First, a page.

• ‘I just feel like such an idiot. I’ve wasted all this time chasing after him like some pathetic little girl’ –> ‘I just feel like such an idiot. I’ve wasted all this time chasing after him’.
  • ‘I still like him. It’s fucking pathetic but I still like him’ –> ‘I still like him’
  • I also thought that this was generally much sharper and to the point.

Evaluation: I think that the final segment of this scene is much sharper. Rather than Louise rapidly changing mood and seeming moany one second then angry the next, she is much more consistent here, and the final line is more impacting. Furthermore, the removal of the lines from the beginning of the scene make the scene overall shorter without removing from the plot.


  • ‘Sorry, but I just have the best news. Okay, well, Joanna calls me into her office the other day, I thought it was going to be something about the Macpherson job, but instead she was just telling me about this new assistant job in International Relations, and I thought she wanted me to send a message to Miss Jones down in admin, but then she just offers me the job’ –> ‘Sorry, but I just have the best news. Okay, well, Joanna calls me into her office the other day, she was just telling me about this new assistant job in International Relations, and I thought she wanted me to send a message to Miss Jones, but then she just offers me the job’
  • This is the same principle as Miranda’s line in the previous scene. I felt it was a lot of information which could be sacrificed in order to shorten the film overall
  • ‘Really? Oh my God, that’s great, come here’ ‘I mean, this is just the best thing to ever happen to me, International Relations work everywhere, who knows where I’ll be this time next year’ –> ‘Really? Oh my God, that’s great!’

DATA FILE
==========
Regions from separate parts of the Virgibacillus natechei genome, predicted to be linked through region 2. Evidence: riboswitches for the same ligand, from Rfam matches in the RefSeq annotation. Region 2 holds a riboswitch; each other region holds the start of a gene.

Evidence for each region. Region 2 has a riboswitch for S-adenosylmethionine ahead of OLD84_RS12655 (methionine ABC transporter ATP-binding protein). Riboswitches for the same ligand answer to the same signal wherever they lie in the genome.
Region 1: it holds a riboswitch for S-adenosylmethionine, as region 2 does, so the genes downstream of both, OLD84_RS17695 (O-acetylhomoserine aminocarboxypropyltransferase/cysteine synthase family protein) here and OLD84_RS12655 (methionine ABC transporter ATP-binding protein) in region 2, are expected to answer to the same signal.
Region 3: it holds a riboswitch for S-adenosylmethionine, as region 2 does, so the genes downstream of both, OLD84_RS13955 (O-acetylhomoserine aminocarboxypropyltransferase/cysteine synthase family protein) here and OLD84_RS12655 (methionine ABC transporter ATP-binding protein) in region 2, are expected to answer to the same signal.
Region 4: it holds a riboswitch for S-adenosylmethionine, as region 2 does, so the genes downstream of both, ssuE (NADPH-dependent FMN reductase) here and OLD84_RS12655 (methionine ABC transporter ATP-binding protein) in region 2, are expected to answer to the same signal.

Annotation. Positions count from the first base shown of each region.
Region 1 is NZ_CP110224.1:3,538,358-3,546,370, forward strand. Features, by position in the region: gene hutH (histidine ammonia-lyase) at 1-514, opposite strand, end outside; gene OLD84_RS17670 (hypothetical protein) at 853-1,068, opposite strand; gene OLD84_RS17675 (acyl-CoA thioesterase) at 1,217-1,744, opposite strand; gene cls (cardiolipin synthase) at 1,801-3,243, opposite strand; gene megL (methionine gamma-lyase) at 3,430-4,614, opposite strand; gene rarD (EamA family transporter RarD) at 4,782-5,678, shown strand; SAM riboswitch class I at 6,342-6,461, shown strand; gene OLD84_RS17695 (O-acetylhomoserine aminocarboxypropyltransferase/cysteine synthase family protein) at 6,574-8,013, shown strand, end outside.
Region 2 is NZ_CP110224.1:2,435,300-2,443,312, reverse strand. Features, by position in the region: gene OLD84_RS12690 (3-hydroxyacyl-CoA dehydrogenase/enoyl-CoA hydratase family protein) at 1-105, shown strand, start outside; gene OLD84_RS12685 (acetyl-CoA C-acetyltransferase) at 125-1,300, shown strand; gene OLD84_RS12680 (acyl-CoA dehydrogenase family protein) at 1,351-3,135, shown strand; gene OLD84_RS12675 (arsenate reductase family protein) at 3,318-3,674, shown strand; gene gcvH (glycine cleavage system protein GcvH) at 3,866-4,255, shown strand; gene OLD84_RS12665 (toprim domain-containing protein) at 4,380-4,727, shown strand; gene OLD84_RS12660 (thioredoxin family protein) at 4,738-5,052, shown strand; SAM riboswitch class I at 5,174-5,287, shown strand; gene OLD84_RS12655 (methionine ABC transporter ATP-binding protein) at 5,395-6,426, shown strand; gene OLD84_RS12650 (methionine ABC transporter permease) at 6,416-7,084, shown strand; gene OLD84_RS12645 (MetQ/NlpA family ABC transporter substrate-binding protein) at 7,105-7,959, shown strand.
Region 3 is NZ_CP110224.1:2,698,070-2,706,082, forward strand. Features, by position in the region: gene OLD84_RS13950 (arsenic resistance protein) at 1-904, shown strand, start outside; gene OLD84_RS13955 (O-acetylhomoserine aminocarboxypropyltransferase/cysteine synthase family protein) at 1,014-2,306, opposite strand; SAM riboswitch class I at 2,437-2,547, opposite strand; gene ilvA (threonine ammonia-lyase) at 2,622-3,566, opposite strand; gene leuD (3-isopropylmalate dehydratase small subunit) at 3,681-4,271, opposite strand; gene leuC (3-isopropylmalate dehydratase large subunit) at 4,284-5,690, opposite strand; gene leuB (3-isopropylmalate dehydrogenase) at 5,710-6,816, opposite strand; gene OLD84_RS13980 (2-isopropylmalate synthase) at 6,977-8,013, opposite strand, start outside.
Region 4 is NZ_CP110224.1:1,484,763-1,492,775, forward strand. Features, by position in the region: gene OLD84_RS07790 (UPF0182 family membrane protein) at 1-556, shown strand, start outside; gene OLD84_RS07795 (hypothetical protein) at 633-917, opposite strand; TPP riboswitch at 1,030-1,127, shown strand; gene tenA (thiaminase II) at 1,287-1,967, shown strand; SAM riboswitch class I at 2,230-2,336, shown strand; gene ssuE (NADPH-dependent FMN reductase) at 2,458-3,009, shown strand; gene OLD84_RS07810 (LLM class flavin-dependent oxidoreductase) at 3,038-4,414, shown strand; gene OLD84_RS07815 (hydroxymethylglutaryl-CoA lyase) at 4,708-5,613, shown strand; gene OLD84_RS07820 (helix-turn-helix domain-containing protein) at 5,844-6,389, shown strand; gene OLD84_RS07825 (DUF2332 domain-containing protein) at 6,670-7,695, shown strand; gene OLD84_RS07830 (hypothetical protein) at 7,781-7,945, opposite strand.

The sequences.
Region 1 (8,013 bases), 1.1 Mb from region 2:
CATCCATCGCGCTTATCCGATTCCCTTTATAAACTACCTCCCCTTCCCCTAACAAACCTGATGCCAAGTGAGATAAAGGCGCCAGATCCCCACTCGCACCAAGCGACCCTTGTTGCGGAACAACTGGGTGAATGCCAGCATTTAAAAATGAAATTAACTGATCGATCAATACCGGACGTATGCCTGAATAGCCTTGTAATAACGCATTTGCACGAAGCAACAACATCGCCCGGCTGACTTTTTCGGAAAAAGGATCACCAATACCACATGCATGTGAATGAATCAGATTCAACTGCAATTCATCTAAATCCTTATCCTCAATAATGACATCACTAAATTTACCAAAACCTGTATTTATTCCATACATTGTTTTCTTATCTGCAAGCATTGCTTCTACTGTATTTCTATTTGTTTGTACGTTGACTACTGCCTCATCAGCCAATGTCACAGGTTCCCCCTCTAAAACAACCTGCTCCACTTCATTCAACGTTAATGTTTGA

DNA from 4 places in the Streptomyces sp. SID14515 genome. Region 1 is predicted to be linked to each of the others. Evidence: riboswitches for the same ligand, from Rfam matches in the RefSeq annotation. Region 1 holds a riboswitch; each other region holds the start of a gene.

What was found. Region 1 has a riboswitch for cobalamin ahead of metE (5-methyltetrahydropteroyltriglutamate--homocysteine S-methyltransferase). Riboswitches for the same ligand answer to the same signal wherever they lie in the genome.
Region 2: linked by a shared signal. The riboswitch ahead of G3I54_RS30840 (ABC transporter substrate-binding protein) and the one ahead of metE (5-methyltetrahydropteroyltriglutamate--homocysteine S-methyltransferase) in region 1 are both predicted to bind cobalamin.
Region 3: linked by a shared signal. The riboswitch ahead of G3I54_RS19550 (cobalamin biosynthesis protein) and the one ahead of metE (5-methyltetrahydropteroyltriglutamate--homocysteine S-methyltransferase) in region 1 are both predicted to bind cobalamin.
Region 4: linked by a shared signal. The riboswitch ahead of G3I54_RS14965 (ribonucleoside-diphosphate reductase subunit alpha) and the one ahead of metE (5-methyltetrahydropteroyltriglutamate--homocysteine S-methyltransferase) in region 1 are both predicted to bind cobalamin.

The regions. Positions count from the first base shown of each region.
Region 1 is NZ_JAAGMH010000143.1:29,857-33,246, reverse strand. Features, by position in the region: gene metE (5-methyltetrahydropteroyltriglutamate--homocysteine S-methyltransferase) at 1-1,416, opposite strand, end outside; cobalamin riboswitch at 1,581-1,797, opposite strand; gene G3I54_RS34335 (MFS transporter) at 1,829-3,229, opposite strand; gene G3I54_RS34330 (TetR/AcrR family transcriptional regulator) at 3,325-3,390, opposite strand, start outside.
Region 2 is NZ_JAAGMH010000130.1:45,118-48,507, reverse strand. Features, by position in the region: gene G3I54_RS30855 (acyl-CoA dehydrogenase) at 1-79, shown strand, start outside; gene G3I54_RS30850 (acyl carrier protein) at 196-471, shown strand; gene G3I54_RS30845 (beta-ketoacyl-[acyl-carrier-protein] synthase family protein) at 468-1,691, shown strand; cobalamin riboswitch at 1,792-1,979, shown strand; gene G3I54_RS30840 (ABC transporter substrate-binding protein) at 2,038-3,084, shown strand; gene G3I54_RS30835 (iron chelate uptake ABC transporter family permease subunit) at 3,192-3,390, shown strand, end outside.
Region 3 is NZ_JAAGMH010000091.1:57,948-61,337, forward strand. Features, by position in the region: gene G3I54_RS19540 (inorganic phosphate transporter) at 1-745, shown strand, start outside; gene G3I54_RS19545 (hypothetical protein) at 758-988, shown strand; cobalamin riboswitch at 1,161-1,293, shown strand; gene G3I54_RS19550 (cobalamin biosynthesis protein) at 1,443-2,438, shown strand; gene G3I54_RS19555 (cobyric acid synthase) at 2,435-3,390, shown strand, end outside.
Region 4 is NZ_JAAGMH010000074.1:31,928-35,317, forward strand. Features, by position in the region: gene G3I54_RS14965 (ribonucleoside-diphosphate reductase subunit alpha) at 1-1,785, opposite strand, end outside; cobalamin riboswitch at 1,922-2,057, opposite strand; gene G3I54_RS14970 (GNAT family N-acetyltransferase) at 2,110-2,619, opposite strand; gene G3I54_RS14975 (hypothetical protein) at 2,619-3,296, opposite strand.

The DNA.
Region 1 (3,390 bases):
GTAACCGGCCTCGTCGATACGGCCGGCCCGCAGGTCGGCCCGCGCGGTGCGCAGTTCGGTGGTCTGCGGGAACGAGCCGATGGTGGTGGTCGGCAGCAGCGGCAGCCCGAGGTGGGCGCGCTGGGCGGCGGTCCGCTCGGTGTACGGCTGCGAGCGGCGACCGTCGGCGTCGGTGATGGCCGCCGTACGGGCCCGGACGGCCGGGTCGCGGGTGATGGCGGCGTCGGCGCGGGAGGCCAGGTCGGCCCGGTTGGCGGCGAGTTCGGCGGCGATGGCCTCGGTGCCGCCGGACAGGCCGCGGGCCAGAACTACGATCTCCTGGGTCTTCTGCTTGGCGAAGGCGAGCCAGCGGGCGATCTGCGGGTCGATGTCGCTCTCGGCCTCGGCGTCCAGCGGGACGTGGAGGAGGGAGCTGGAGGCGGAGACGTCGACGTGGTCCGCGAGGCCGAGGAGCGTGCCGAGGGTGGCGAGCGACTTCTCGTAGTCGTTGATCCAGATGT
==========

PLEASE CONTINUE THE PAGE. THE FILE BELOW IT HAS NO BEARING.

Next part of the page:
• The ‘awkward hug’ was generally shoddy in terms of cinematography and continuity, and given that the lines are also relatively worthless, I thought it would be best simply to remove it altogether.
  • ‘And actually, from what I hear, you’re sleeping around a lot as well. Look, we’re sorry things never worked out with James, but you can’t keep taking it out on us’ –> X
  • I thought this line was really cheesy, quite odd in context and generally didn’t really work.
  • ‘I’m sorry, but it’s not my fault’ ‘Who’s fault is it, then? James?’ ‘Hey!’ –> X

Evaluation: I think th most successful change here is at the end of the scene. By removing Louise’s interjections and attempts to justify her behaviour, it seems as though Miranda and Ellen are getting angrier and angrier at her and are simply ‘having a go’ at her, which is expressed by the looks on both Miranda and Louise’s face in the final shot. Also, the removal of the ‘awkward hug’ makes the scene flow better and makes the interactions between the characters more tense.


  • ‘Oh, the reservations were for five, we better go or we’ll be late’ –> ‘Oh, we better go or we’ll be late’
  • The idea of a reservation was relatively pointless
  • ‘Really? That’s amazing, who is it?’ –> ‘That’s amazing, who is it?’
  • ‘You’re joking right? I only saw him last week to talk about child support’ –> ‘You’re joking right?’
  • ‘I know, it’s ridiculous but I met him at my last conference meeting. He’s really sweet and understanding’ –> ‘I know it’s ridiculous but he’s really sweet and understanding’
  • The idea that Louise attends Conferences seems massively unlikely. I thought it best to remove this line altogether.
  • ‘Louise, how can you do this to Ellen? This is crazy!’ –> ‘Louise, how can you do this to Ellen?’
  • ‘You can’t just keep being this vindictive victim’ –> X
  • Lydia read this line incorrectly. Also, I felt the line was quite superfluous.

Evaluation: By removing the most implausible parts of the scene, there is greater audience attention on the argument at hand. The shortening of shots also makes the argument quicker and faster.

Shortened shots:

The following are a list of shots which I shortened and why I shortened them:

[Pictures to be inserted]














Title Sequence

After completing my Redtree Pictures production card, I figured that the the next logical step would be to construct the opening titles of my film.

Titles so far